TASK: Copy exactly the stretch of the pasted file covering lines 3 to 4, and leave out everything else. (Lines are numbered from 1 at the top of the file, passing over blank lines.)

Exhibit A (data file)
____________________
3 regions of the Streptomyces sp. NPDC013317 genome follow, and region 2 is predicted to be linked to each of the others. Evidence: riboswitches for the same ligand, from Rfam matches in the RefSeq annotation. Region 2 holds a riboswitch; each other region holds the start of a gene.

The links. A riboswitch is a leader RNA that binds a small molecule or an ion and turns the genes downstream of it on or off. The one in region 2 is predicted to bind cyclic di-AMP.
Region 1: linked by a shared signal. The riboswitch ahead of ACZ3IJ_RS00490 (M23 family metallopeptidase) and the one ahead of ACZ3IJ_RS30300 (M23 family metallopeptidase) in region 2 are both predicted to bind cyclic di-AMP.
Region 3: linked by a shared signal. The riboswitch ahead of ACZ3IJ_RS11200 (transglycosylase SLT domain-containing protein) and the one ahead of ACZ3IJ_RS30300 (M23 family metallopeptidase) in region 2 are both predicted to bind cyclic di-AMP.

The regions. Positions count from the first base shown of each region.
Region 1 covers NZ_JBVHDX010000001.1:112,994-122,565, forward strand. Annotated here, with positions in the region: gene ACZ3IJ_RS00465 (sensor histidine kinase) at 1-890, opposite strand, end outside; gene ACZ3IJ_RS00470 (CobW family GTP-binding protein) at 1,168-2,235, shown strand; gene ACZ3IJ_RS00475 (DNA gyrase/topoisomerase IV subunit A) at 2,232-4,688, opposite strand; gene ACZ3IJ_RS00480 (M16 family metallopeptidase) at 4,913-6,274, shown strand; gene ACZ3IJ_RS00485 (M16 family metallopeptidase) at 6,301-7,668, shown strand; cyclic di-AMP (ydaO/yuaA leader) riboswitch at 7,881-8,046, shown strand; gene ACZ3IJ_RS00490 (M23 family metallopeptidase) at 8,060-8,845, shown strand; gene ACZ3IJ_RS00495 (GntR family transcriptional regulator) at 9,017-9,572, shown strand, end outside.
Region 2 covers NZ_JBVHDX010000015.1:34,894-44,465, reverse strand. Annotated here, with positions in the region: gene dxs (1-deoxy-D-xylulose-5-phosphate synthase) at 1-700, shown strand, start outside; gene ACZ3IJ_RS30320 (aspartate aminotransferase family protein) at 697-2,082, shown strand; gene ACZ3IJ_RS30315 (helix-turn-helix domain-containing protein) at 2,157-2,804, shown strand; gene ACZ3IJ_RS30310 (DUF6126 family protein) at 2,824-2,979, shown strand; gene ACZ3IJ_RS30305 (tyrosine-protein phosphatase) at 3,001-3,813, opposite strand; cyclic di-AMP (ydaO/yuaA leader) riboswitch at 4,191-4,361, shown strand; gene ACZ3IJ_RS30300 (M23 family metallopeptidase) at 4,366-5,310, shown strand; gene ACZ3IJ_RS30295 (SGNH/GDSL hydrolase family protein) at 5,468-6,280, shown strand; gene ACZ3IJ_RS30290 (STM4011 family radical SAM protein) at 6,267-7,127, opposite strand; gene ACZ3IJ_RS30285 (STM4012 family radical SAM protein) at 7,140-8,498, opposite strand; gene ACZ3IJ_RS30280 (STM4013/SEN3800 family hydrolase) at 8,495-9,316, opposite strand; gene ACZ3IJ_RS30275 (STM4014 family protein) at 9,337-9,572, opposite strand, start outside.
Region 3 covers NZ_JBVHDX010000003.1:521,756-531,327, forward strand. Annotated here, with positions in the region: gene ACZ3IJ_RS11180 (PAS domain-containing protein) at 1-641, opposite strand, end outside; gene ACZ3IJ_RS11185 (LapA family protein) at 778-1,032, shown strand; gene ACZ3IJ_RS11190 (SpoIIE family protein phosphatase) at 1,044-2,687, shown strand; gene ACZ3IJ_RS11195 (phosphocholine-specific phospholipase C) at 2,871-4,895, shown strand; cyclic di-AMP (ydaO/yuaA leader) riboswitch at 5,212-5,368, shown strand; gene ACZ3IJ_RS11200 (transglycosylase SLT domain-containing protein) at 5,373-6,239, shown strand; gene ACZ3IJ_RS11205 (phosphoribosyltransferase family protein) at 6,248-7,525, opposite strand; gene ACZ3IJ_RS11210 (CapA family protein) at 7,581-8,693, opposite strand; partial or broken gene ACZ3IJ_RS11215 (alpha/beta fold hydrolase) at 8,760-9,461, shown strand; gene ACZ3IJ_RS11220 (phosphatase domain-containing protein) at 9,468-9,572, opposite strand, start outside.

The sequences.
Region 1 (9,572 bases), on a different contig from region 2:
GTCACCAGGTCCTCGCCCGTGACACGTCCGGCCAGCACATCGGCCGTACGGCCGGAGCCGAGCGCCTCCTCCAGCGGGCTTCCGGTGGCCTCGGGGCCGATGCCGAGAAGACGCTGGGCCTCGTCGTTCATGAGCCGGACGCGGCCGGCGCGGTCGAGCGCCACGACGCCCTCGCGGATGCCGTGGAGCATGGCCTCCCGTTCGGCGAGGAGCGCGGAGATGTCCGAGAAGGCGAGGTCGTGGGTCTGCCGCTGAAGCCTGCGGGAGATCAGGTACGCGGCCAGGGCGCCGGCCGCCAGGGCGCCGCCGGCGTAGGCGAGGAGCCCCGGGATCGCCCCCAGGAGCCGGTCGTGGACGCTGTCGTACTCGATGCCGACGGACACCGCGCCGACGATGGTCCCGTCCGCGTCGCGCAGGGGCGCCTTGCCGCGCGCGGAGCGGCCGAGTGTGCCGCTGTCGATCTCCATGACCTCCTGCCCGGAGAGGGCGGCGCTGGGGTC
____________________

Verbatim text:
Region 1: linked by a shared signal. The riboswitch ahead of ACZ3IJ_RS00490 (M23 family metallopeptidase) and the one ahead of ACZ3IJ_RS30300 (M23 family metallopeptidase) in region 2 are both predicted to bind cyclic di-AMP.
Region 3: linked by a shared signal. The riboswitch ahead of ACZ3IJ_RS11200 (transglycosylase SLT domain-containing protein) and the one ahead of ACZ3IJ_RS30300 (M23 family metallopeptidase) in region 2 are both predicted to bind cyclic di-AMP.